tibet-post-header
Tibet: Features Arts and Culture Humility and Dedication: A Tibetan Thangka Painter

Humility and Dedication: A Tibetan Thangka Painter

E-mail Print
13 january 2012 001Dharamshala: On a hilltop nearby the north Indian town of Dharamasala sits a unique art studio that works to preserve the Tibetan art of thangka painting.

The Tan Gul Gatso studio's mission statement is to "preserve the tradition of thangka painting by training a new generation of painters, and to bring greater awareness and understanding of this art form to people around the world."

Almost ten years ago, Lobsang, age 24, came to apprentice at Tan Gul Gatso under thangka master Lobsang Choegyal.

Lobsang, whose mother and brother remain in Tibet, came to Dharamasala as a refugee in 1994, to study at Masuvie Tibetan school. However, he was not hugely interested in his studies and, through family connections, came to Tan Gul Gatso at the age of 15, where the master asked him to stay.

"It was extremely difficult at first to draw," he said. "I never had interest in art - I wanted to play with my friends and my hobbies were in sports.

"In the art of thankga, it is not contemporary art where you can draw whatever you please. Instead this art has specific measurements depending on the different deities and a very specific way you must draw them."

For their first three months, students learn to draw the Buddha's face until their skills reach a level of consistency.

Next, if they win the master's approval, they spend two to three years learning to sketch the bodies of the various deities in pencil. Having acquired this skill, they are finally allowed to apply paint.

"Thankga is a life-long dedication to the art and I want to pursuit it," said Lobsang. "[It] is very important because it is part of Tibetan culture. It is mental training to paint each day with consistency."

He spends about seven hours a day painting and is tasked mainly with detailing buildings, grass, flowers, clouds and sky. He also prepares canvases for the master.

The master usually draws the sketches, which are then painted by three other artists.

"Thangka painting requires extended concentration, attention to detail, and knowledge of Buddhist philosophy," said Lobsang, "and must be carried out in a peaceful environment.

"[It] is a very humble art, in a sense that you never sign the art work."

Lobsang, who last spoke to his family on the phone seven years ago, said, "If Tibet is free, it would be easier to go back...I would like to go back to Tibet.

"In the future I want to make more painting. Now I am still learning and developing skills."

Addthis
Last Updated ( Friday, 13 January 2012 09:53 )  


......


Genocide in the 20th Century: Massacres in Tibet: 1966-76

Genocide in the 20th Century: Massacres in Tibet: 1966-76

Dharamshala — Anyone who regularly obser...

Reporters Without Borders’ 30 years of struggle for press freedom

Reporters Without Borders’ 30 years of struggle for press freedom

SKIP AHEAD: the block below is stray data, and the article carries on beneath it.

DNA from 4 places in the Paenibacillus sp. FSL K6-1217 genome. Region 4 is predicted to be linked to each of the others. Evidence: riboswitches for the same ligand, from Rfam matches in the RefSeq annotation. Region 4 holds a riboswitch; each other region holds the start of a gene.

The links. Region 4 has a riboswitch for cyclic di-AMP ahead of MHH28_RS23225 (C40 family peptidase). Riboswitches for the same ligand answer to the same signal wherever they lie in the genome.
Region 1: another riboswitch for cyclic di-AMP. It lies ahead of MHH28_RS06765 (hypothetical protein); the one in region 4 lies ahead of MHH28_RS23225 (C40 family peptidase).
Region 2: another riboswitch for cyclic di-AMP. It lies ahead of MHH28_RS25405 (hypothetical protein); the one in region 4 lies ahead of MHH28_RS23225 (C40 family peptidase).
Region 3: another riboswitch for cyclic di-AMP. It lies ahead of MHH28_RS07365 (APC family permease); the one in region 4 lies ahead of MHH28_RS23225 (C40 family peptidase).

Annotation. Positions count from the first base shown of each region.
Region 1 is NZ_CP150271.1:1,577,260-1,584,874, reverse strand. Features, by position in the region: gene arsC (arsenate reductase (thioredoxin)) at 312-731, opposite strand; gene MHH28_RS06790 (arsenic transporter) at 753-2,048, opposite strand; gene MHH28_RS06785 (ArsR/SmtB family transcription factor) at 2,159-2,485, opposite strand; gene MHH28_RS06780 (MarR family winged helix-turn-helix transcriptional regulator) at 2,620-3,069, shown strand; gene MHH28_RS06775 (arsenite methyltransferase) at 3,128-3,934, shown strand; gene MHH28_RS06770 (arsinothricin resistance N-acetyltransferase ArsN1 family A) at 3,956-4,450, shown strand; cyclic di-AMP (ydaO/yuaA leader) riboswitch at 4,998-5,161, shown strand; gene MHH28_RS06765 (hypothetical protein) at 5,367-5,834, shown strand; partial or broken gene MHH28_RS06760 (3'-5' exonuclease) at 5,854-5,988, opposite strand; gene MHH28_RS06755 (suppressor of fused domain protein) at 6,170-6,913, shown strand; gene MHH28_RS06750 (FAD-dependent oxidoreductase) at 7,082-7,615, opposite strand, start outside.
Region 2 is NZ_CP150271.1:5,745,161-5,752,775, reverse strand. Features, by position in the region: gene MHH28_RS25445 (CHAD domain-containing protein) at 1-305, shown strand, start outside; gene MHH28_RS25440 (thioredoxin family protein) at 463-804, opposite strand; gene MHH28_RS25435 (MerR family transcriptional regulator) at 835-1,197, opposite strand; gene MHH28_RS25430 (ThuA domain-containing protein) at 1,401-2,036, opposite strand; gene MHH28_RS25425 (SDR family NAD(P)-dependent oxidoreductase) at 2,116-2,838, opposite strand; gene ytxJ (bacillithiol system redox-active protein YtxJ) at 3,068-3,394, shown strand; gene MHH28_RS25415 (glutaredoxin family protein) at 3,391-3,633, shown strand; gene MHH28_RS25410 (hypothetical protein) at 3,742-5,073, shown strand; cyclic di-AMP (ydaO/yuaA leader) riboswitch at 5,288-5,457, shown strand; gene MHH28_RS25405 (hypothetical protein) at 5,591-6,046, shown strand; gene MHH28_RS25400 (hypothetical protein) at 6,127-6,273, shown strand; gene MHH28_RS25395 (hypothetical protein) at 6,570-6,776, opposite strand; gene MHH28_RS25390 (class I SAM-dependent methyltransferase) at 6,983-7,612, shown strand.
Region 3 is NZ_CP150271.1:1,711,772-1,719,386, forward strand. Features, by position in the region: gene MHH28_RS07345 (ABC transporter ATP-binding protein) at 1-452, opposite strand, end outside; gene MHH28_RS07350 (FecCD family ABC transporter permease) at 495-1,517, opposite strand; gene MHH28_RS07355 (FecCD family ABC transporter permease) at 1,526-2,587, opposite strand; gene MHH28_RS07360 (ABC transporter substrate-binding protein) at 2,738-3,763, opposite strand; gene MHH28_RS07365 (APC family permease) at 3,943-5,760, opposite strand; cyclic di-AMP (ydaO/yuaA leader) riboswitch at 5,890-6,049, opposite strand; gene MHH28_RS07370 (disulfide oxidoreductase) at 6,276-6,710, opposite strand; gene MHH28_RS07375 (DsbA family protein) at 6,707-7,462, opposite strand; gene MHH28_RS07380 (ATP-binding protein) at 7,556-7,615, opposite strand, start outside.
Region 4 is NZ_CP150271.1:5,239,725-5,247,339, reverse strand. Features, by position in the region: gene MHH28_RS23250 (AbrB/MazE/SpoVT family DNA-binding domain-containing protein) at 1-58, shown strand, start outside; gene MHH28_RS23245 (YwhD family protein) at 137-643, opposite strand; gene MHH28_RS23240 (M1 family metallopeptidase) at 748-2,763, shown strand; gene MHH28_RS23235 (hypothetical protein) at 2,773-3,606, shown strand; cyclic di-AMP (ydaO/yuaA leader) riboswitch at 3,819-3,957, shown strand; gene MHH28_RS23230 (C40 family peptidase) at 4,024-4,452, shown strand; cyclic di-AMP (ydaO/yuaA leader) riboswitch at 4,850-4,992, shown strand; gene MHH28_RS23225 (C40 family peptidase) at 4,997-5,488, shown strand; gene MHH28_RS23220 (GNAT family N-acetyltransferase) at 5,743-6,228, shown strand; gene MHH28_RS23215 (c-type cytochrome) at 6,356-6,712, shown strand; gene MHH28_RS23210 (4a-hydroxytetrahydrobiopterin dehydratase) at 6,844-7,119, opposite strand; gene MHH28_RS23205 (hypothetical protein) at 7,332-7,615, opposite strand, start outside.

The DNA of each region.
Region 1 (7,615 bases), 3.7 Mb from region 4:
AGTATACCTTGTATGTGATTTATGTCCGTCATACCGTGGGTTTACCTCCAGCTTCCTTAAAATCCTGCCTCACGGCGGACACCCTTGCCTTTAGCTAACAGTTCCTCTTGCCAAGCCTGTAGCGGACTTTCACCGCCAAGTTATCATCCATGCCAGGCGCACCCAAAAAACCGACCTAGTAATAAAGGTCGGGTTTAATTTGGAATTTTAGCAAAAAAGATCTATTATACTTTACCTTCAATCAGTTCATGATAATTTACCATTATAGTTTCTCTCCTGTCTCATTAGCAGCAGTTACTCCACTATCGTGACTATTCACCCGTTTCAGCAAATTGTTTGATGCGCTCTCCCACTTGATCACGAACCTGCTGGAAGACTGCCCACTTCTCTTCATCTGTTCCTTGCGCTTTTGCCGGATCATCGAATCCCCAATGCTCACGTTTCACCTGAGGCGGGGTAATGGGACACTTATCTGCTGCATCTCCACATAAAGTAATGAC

Dharamshala — Through Reporters Without ...

Is China wittingly replacing temples in Tibet with propaganda centers?

Is China wittingly replacing temples in Tibet with propaganda centers?

Dharamshala— China's tough new policy of...

Tibet and the global economy: is today’s China poisoning the West?

Tibet and the global economy: is today’s China poisoning the West?

Dharamshala — The democratic ideals of f...

If Tibet is part of China, Why are Tibetans treated so badly? Rose Tang

If Tibet is part of China, Why are Tibetans treated so badly? Rose Tang

Brooklyn, US – If Tibet is part of Peopl...

Tibetan Youth Congress refutes China’s White Paper on Tibet

Tibetan Youth Congress refutes China’s White Paper on Tibet

Dharamshala — In response to the White P...

China's white paper on Tibet is barking up the wrong tree

China's white paper on Tibet is barking up the wrong tree

Dharmshala — China has set a definitive ...

Former Special Envoy: The Tibetan Youth Congress Story

Former Special Envoy: The Tibetan Youth Congress Story

Dharamshala: - Kasur Lodi G. Gyari, who ...

1987: “We began the struggle” says former Tibetan political prisoner

1987: “We began the struggle” says former Tibetan political prisoner

Dharamshala — "Tibet was a free country ...

Former prisoner Topjor: My wish was and still is for a free Tibet

Former prisoner Topjor: My wish was and still is for a free Tibet

Dharamshala –"My wish has not changed, i...

Language policy in Tibet absolutely unacceptable: Top Official

Language policy in Tibet absolutely unacceptable: Top Official

Dharamshala: - The replacement of the Ti...

My book is my own personal experience: Kunsang Dolma

My book is my own personal experience: Kunsang Dolma

Dharamshala: - In an exclusive interview...

Online Translation

English Afrikaans Albanian Arabic Armenian Azerbaijani Basque Belarusian Bulgarian Catalan Chinese (Simplified) Chinese (Traditional) Croatian Czech Danish Dutch Estonian Filipino Finnish French Galician Georgian German Greek Haitian Creole Hebrew Hindi Hungarian Icelandic Indonesian Irish Italian Japanese Korean Latvian Lithuanian Macedonian Malay Maltese Norwegian Persian Polish Portuguese Romanian Russian Serbian Slovak Slovenian Spanish Swahili Swedish Thai Turkish Ukrainian Urdu Vietnamese Welsh Yiddish